Father Robert Lozinski was ordained on April 28th, 1973. Father Joseph Bertha was made a priest on May 11th, 1980.
Father Micheal Salnicky has always been a good friend. Not only does he serve as pastor our what he calls “Our Little Church in the Poconos,” meaning St. Nicholas in Pocono Summit, but he also cares for our beautiful St. Nicholas Shrine and Carpathian Village in Cresco, with many cabins still available for those wishing to spend some time in the cool mountains this summer; please see Father Michael for details.
Father Gregory Noga is a local boy. His parents still live here. He became a priest on October, 14th, 1976. Father Mykhaylo Prodanets was ordained on July 24th, 2001, and his parish is celebrating its 125th anniversary later this year.
If there are any other priests of our Eparchy that I have purposely forgotten and now wish to pretend I didn't, this is, of course, your punishment for not getting your reply cards back in time.
I saved the best for last: four of my classmates from the Dunwoodie Class of 1986 are here with us today. They are all priests of the Archdiocese of New York, and we have remained close ever since. The class is much larger that this; there are ten of us, as I recall; but these are the ones who like me.
The first one you already know: Father Michael Morrow, who preached our homily today. Any longer and this would've been breakfast. He's here today with his mother, Audrey, whom I wanted here because they were both kind enough to be present both at my ordination and my first Mass twenty-five years ago.
Stationed with him in the picturesque hamlet of Yonkers where he serves as the Vicar and Dean, is another classmate, Father Leonard Villa. He's a unique man, having been a civil attorney and a naval officer. We lived next to each other in the seminary, and he's been my best friend ever since, and he has visited me here frequently.
Father Joseph Tierney led our class during our seminary years, and liked school so much that he decided never to leave. He's now the president of Cardinal Hayes High School. You may want to consult with him while he's here, since he's somewhat of an expert on how to correctly calculate the appropriate tip when visiting a restaurant.
Last but not least, Father George LaGrutta is here, for which I'm particularly grateful, since he had to travel quite a distance to be with us today. His road to the priesthood was a long and crooked one, and it resulted in one of the most dedicated and holy priests you will ever meet.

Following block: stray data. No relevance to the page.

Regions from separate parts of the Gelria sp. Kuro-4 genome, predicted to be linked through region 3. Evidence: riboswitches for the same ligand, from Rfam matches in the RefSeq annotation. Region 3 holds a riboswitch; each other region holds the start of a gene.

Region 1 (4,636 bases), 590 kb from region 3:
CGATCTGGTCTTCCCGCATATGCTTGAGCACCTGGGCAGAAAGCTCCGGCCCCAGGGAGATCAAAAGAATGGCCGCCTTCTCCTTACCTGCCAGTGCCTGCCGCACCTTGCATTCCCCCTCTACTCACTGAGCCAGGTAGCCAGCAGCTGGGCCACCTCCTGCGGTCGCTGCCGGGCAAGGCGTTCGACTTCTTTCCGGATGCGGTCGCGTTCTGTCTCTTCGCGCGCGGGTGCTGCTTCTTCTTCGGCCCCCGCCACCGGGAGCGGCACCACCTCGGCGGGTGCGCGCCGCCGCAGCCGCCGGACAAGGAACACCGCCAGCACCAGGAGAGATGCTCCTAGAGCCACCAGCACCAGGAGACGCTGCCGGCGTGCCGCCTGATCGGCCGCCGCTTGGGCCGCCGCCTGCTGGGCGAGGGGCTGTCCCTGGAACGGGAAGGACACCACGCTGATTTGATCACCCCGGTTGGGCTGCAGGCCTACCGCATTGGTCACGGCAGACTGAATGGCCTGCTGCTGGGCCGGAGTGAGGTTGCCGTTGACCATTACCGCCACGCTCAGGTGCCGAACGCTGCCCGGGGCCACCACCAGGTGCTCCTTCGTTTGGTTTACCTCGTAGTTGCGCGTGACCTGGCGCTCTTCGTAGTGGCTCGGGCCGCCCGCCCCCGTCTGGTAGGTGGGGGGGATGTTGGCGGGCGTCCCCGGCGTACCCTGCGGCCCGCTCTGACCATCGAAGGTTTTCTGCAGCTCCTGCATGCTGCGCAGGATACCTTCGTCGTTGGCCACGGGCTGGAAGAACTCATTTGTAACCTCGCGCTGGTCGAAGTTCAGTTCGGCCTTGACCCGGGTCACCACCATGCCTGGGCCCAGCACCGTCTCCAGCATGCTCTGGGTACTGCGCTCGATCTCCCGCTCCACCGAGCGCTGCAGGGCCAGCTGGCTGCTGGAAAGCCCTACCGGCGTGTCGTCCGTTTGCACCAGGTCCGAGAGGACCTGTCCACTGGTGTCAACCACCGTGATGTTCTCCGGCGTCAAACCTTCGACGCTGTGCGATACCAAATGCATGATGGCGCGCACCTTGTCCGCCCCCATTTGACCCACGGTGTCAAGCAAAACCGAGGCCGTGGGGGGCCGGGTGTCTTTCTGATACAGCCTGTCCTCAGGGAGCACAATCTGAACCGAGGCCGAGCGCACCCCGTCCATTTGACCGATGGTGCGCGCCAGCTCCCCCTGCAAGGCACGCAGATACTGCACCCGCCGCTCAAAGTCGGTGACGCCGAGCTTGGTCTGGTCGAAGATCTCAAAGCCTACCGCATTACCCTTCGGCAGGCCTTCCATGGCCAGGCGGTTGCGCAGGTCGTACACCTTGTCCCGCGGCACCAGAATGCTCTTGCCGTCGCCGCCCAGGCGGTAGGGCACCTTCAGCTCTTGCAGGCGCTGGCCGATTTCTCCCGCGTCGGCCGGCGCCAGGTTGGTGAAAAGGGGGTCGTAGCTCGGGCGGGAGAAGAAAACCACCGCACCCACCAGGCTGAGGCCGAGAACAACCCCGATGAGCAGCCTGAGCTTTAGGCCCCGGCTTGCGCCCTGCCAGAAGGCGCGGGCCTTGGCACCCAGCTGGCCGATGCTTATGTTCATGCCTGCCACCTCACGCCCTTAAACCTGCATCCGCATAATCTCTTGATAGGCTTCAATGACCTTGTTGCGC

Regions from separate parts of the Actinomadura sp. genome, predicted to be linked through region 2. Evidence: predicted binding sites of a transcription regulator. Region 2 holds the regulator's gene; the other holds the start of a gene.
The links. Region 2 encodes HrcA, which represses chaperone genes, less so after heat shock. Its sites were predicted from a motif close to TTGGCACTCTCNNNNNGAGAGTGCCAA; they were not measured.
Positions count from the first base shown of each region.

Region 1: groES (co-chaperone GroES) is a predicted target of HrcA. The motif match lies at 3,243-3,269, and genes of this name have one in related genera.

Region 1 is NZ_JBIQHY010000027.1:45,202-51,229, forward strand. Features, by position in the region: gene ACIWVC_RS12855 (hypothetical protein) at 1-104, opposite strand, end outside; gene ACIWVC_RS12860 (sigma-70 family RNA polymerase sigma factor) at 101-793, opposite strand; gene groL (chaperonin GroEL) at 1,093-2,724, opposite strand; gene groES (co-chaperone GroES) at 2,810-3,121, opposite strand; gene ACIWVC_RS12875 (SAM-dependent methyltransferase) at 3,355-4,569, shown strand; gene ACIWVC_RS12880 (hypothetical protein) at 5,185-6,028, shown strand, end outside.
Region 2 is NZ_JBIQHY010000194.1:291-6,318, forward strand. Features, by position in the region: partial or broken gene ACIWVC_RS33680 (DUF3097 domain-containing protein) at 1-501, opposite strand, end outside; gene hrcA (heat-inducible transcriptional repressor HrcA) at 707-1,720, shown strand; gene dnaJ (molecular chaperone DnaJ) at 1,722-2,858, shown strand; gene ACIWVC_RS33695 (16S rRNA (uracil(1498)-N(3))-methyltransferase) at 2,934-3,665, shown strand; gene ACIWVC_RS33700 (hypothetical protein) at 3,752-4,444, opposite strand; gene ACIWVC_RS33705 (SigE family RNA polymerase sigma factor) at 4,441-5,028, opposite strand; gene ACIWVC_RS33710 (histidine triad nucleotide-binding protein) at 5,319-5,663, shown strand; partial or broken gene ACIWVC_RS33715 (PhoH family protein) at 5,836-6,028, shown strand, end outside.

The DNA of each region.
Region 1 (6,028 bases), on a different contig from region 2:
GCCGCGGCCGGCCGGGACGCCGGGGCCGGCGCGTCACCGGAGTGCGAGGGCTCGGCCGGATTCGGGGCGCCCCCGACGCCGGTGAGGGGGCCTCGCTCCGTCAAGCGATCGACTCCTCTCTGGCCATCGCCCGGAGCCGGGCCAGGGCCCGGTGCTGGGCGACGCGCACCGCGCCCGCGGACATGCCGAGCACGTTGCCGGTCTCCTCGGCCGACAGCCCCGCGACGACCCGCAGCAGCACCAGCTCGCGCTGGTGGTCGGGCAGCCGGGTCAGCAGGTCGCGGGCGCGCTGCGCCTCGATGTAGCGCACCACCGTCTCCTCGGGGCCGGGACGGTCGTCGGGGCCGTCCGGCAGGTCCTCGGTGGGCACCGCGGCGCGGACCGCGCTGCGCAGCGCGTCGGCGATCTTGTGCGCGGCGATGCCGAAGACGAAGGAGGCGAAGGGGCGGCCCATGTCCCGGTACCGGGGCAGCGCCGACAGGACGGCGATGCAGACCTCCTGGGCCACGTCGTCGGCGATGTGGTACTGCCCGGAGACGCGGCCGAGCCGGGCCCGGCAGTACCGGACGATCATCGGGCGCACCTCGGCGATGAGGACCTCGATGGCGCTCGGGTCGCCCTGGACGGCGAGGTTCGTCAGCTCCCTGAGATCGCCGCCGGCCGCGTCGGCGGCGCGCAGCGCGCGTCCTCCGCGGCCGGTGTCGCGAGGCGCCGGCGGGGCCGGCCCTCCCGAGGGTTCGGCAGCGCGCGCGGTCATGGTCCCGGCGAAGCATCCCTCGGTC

And while they are neither priests nor blood relatives, I should like you to know some very good friends of mine, and that's the crew from Ron's Tobacco Village in Whitehall. And we're privileged to have with us the proprietor of Ron's Tobacco Village, Mr. Ron Kern, and his wife Barbara. Ron, in fact, visited with me here at the rectory when I was recovering from surgery. And with them is another regular from the Village, the ever entertaining Mr. John Fruhman, and his wife Barbara. Our friend Paulie is working today and could not be with us, and Trooper Bill is out there already lying in wait to catch you speeding on your way home; and Joe Callarusso, our musician friend, has a gig tonight; all of them wanted to be here but couldn't. Psycho Bob is not here because we didn't tell him. And after dinner you're all invited over to the village for cigars and brandy.
As most of you know, the last year or so has been very difficult. For the benefit of my brother priests, my parishioners are used to me saying things in a plain why, and have come to expect a lot of candor on my part. So you'll have to bare with me.
I knew as early as two years ago that I was headed for some sort of showdown regarding my health. My diabetes, with which I was diagnosed in 2002, was growing increasingly worse; and there are only so many pills you can swallow and shots you can take before you have to weigh the decreasing benefits of them against the damage they cause to your liver and kidneys. At about the same time, I began to experience pain in my right leg, which had my battalion of doctors stumped for a while. The first diagnosis was bursitis, the second was arthritis, the same arthritis of the spine that had crippled my father. The third diagnosis turned out to be the winner, when they put me into an enormous machine and found that four of my lumbar vertebrae were disintegrating. The pain soon spread throughout my entire right side; and all of you recall what it was like during that time. I could not walk more than a few feet, and was celebrating the entirety of the Sunday Liturgy seated. And even then, I could only do that when pumped up on narcotics. At least the homilies were not boring. The nerves that control continence became damaged, which is why I rarely venture out these days.
It was two of my doctors, my endocrinologist, Dr. Maman in New Jersey, and my Orthopedist, Dr. Cerciello here in Allentown, who teamed up to get me admitted to the bariatric program at Sacred Heart Hospital here in Allentown, and introduced me to Dr. Clarence Holland, the head of the department of surgery there, who, on March 6th of this year, gutted me like a fish, at least that's what it felt like when I woke up.